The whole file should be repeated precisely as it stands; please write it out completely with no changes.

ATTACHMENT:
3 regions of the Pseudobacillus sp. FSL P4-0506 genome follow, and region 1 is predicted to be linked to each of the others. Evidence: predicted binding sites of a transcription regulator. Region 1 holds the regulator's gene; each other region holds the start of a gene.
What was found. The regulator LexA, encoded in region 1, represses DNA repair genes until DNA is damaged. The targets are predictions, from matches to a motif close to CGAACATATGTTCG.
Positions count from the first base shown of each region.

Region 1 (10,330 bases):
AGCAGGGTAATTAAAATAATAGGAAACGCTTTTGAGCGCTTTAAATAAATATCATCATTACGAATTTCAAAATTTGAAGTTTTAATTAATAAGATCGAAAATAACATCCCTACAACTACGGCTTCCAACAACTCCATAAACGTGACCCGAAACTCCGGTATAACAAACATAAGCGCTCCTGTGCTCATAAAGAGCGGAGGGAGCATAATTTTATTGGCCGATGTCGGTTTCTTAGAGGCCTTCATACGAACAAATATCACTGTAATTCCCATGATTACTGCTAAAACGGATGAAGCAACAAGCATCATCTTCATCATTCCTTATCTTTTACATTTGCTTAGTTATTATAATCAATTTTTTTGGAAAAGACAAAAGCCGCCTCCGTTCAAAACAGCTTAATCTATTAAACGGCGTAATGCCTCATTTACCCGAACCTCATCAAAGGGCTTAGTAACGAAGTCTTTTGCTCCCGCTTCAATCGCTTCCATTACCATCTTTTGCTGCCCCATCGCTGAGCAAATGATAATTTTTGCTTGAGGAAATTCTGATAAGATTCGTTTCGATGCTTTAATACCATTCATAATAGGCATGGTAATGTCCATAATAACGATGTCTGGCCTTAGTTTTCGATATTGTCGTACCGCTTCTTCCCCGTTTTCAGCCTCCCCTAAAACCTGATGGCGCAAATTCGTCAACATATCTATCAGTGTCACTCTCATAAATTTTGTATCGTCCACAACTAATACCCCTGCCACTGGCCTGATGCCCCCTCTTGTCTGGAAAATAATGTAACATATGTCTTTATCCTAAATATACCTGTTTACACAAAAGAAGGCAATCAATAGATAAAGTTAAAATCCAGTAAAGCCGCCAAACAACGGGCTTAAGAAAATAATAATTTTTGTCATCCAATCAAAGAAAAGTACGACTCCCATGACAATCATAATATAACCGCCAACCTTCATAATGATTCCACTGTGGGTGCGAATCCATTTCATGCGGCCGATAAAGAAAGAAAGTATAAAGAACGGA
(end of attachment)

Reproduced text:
3 regions of the Pseudobacillus sp. FSL P4-0506 genome follow, and region 1 is predicted to be linked to each of the others. Evidence: predicted binding sites of a transcription regulator. Region 1 holds the regulator's gene; each other region holds the start of a gene.
What was found. The regulator LexA, encoded in region 1, represses DNA repair genes until DNA is damaged. The targets are predictions, from matches to a motif close to CGAACATATGTTCG.
Positions count from the first base shown of each region.

Region 1 (10,330 bases):
AGCAGGGTAATTAAAATAATAGGAAACGCTTTTGAGCGCTTTAAATAAATATCATCATTACGAATTTCAAAATTTGAAGTTTTAATTAATAAGATCGAAAATAACATCCCTACAACTACGGCTTCCAACAACTCCATAAACGTGACCCGAAACTCCGGTATAACAAACATAAGCGCTCCTGTGCTCATAAAGAGCGGAGGGAGCATAATTTTATTGGCCGATGTCGGTTTCTTAGAGGCCTTCATACGAACAAATATCACTGTAATTCCCATGATTACTGCTAAAACGGATGAAGCAACAAGCATCATCTTCATCATTCCTTATCTTTTACATTTGCTTAGTTATTATAATCAATTTTTTTGGAAAAGACAAAAGCCGCCTCCGTTCAAAACAGCTTAATCTATTAAACGGCGTAATGCCTCATTTACCCGAACCTCATCAAAGGGCTTAGTAACGAAGTCTTTTGCTCCCGCTTCAATCGCTTCCATTACCATCTTTTGCTGCCCCATCGCTGAGCAAATGATAATTTTTGCTTGAGGAAATTCTGATAAGATTCGTTTCGATGCTTTAATACCATTCATAATAGGCATGGTAATGTCCATAATAACGATGTCTGGCCTTAGTTTTCGATATTGTCGTACCGCTTCTTCCCCGTTTTCAGCCTCCCCTAAAACCTGATGGCGCAAATTCGTCAACATATCTATCAGTGTCACTCTCATAAATTTTGTATCGTCCACAACTAATACCCCTGCCACTGGCCTGATGCCCCCTCTTGTCTGGAAAATAATGTAACATATGTCTTTATCCTAAATATACCTGTTTACACAAAAGAAGGCAATCAATAGATAAAGTTAAAATCCAGTAAAGCCGCCAAACAACGGGCTTAAGAAAATAATAATTTTTGTCATCCAATCAAAGAAAAGTACGACTCCCATGACAATCATAATATAACCGCCAACCTTCATAATGATTCCACTGTGGGTGCGAATCCATTTCATGCGGCCGATAAAGAAAGAAAGTATAAAGAACGGA